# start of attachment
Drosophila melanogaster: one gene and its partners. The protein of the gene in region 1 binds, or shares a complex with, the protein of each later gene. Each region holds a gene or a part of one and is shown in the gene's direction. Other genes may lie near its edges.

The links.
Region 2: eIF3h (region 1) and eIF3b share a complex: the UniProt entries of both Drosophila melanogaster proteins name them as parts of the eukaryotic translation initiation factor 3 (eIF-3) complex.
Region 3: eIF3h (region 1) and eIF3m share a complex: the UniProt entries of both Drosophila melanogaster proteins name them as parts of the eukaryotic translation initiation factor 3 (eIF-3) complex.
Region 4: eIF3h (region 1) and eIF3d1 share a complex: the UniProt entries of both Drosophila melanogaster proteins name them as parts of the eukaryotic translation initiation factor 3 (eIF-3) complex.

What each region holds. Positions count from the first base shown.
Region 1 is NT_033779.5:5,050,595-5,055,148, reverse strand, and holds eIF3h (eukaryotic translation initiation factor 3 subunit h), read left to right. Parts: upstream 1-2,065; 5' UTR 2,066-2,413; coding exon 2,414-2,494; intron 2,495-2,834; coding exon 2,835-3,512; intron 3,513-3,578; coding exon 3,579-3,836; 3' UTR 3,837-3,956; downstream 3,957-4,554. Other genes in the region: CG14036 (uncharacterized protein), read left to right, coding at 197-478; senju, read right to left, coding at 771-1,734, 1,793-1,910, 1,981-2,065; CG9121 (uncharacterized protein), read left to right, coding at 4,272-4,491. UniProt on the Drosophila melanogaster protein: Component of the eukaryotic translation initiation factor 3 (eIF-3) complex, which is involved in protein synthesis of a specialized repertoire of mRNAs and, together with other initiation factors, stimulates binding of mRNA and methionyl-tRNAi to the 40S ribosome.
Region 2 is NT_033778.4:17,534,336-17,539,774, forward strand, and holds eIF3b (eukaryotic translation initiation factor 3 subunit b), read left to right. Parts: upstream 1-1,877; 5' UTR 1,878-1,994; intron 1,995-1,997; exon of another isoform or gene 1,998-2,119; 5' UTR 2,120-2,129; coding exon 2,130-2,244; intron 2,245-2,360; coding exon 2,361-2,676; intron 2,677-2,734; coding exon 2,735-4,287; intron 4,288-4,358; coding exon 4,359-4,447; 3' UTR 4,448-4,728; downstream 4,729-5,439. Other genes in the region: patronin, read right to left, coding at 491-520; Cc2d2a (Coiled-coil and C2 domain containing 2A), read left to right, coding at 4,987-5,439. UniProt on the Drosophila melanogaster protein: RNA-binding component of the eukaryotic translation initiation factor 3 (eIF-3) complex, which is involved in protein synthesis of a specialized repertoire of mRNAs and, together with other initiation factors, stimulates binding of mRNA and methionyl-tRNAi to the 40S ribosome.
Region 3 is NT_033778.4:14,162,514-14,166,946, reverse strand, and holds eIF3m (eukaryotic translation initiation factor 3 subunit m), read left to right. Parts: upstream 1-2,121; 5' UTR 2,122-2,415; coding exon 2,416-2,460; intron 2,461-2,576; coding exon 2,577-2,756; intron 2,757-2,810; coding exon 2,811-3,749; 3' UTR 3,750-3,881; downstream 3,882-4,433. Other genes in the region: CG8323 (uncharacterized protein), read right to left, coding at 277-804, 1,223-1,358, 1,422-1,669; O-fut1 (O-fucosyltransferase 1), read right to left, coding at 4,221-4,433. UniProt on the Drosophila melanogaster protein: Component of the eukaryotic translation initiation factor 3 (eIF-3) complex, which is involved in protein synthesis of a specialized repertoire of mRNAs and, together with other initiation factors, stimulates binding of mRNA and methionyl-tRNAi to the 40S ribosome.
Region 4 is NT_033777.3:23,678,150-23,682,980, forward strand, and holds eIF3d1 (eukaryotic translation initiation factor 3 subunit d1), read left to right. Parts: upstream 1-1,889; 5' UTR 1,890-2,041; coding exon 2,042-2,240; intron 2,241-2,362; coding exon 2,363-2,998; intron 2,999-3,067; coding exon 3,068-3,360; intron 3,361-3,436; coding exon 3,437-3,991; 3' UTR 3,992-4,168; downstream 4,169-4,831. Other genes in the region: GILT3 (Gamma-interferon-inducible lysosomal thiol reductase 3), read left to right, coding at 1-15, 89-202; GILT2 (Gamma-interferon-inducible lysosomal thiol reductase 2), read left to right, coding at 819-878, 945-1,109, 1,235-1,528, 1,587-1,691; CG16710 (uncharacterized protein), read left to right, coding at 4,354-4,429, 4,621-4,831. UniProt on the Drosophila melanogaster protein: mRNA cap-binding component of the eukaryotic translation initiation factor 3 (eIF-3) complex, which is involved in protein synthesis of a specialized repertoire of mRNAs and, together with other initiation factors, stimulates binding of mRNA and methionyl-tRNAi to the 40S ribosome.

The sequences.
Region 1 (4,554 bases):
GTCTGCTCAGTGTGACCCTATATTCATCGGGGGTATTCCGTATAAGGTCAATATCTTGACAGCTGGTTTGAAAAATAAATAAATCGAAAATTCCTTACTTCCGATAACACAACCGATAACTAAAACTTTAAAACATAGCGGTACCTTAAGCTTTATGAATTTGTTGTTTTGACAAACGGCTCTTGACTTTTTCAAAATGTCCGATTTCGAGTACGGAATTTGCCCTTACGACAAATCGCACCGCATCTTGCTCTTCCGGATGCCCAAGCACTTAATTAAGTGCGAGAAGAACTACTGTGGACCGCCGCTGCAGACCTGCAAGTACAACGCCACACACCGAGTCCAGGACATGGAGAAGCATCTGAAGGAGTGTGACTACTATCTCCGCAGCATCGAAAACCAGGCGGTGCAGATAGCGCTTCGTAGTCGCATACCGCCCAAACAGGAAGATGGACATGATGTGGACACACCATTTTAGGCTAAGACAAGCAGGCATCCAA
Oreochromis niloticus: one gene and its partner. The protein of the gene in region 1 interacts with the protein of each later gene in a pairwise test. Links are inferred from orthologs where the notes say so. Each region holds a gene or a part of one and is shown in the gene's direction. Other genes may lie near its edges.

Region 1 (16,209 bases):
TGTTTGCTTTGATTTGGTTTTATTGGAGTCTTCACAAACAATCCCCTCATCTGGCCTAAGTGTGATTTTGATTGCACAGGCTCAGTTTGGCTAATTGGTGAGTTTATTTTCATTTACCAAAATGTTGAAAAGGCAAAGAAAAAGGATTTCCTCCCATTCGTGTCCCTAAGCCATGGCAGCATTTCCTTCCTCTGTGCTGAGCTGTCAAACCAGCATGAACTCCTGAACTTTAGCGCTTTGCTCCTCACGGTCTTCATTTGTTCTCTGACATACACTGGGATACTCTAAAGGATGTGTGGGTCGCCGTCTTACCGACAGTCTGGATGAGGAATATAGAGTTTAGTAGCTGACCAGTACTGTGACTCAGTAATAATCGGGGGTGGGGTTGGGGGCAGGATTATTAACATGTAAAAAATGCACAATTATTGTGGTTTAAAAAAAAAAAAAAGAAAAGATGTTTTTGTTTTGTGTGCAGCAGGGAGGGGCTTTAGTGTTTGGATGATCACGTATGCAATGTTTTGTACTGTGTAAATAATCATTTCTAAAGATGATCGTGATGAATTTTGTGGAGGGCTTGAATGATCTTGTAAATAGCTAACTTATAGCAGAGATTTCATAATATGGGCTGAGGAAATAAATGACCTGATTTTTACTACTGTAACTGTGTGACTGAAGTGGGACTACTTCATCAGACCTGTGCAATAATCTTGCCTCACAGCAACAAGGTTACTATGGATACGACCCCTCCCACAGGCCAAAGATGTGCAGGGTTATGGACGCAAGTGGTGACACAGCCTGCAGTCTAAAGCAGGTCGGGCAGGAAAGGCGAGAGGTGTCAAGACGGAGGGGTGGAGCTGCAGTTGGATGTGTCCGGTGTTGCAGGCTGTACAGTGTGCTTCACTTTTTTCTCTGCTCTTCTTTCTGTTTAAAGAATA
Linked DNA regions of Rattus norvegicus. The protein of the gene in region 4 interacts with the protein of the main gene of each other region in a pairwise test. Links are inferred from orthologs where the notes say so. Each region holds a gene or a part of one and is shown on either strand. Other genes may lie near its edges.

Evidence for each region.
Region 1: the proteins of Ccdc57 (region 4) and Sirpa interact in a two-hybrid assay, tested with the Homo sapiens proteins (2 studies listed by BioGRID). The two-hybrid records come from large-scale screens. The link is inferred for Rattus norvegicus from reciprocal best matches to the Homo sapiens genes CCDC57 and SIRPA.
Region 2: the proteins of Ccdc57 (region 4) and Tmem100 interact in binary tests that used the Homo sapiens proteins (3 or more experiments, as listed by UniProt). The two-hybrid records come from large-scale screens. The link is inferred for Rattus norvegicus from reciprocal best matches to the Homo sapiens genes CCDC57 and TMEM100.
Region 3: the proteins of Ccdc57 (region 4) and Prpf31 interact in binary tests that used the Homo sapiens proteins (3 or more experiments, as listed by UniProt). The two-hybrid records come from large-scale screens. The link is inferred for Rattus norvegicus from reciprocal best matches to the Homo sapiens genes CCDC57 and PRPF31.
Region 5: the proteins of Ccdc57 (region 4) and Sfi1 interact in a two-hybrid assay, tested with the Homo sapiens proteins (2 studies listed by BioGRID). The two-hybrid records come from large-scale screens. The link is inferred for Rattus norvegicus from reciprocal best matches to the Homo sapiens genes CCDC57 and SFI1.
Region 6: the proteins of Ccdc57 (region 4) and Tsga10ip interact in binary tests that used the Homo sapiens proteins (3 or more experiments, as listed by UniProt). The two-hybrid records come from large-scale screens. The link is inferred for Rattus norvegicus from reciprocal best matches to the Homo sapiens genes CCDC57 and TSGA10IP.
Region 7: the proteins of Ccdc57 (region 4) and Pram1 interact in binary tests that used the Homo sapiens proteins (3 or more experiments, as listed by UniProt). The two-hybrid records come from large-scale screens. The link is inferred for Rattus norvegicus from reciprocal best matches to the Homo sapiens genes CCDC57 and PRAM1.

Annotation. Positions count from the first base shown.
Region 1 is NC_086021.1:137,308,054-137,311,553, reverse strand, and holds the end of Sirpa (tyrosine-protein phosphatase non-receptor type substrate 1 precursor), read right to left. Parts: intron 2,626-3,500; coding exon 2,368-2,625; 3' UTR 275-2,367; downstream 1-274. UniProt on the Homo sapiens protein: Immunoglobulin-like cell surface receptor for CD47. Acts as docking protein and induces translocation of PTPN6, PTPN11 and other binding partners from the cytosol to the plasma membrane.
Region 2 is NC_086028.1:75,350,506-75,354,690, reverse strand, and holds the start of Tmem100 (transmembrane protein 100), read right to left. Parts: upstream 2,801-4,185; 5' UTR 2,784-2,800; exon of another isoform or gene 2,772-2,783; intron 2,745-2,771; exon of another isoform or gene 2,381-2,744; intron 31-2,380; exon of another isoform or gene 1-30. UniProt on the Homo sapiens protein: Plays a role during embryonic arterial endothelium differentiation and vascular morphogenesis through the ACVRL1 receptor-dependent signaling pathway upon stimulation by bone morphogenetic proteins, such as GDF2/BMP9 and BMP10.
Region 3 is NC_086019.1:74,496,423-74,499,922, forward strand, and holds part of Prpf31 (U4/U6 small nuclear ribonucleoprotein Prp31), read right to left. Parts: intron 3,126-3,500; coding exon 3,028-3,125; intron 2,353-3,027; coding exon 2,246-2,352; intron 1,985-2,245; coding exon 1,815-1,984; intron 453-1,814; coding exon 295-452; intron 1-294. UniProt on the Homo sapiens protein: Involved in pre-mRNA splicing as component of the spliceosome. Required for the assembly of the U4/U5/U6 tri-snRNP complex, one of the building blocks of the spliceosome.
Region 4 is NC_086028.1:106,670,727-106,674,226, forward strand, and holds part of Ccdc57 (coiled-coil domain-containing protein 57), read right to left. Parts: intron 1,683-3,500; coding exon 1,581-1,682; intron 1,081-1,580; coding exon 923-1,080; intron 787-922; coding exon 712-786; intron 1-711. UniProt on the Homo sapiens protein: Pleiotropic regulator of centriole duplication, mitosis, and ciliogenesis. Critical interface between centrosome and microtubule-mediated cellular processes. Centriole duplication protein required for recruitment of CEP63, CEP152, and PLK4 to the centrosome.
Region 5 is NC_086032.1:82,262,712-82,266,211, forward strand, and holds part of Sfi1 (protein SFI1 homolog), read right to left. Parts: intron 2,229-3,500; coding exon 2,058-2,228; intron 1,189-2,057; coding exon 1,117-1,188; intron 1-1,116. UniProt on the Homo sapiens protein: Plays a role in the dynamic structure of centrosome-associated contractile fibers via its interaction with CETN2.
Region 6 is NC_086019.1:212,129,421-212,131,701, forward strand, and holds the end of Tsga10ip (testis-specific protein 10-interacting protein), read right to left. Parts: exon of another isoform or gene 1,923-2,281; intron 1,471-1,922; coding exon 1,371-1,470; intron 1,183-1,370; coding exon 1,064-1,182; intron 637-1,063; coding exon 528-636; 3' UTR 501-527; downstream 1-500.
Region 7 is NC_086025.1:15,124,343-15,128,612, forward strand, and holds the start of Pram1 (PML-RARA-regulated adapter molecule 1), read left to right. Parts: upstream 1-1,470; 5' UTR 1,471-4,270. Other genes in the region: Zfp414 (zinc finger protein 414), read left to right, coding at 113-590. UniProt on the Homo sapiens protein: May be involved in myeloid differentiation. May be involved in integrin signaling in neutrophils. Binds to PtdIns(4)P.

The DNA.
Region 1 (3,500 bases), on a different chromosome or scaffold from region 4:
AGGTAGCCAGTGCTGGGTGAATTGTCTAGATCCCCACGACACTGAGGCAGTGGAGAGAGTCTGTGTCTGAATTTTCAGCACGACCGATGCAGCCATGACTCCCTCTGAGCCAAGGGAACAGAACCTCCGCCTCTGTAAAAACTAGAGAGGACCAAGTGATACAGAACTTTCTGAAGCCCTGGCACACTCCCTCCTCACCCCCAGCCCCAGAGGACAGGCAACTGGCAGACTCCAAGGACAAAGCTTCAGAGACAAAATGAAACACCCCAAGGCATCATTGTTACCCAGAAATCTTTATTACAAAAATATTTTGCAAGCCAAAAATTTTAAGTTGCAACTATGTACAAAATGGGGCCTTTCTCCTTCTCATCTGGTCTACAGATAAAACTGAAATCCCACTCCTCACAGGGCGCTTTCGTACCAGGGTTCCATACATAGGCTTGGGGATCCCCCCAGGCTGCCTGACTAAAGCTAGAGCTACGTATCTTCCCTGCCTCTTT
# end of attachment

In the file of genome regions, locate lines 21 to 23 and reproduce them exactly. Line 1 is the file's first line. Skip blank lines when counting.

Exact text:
Region 3: the proteins of Ccdc57 (region 4) and Prpf31 interact in binary tests that used the Homo sapiens proteins (3 or more experiments, as listed by UniProt). The two-hybrid records come from large-scale screens. The link is inferred for Rattus norvegicus from reciprocal best matches to the Homo sapiens genes CCDC57 and PRPF31.
Region 5: the proteins of Ccdc57 (region 4) and Sfi1 interact in a two-hybrid assay, tested with the Homo sapiens proteins (2 studies listed by BioGRID). The two-hybrid records come from large-scale screens. The link is inferred for Rattus norvegicus from reciprocal best matches to the Homo sapiens genes CCDC57 and SFI1.
Region 6: the proteins of Ccdc57 (region 4) and Tsga10ip interact in binary tests that used the Homo sapiens proteins (3 or more experiments, as listed by UniProt). The two-hybrid records come from large-scale screens. The link is inferred for Rattus norvegicus from reciprocal best matches to the Homo sapiens genes CCDC57 and TSGA10IP.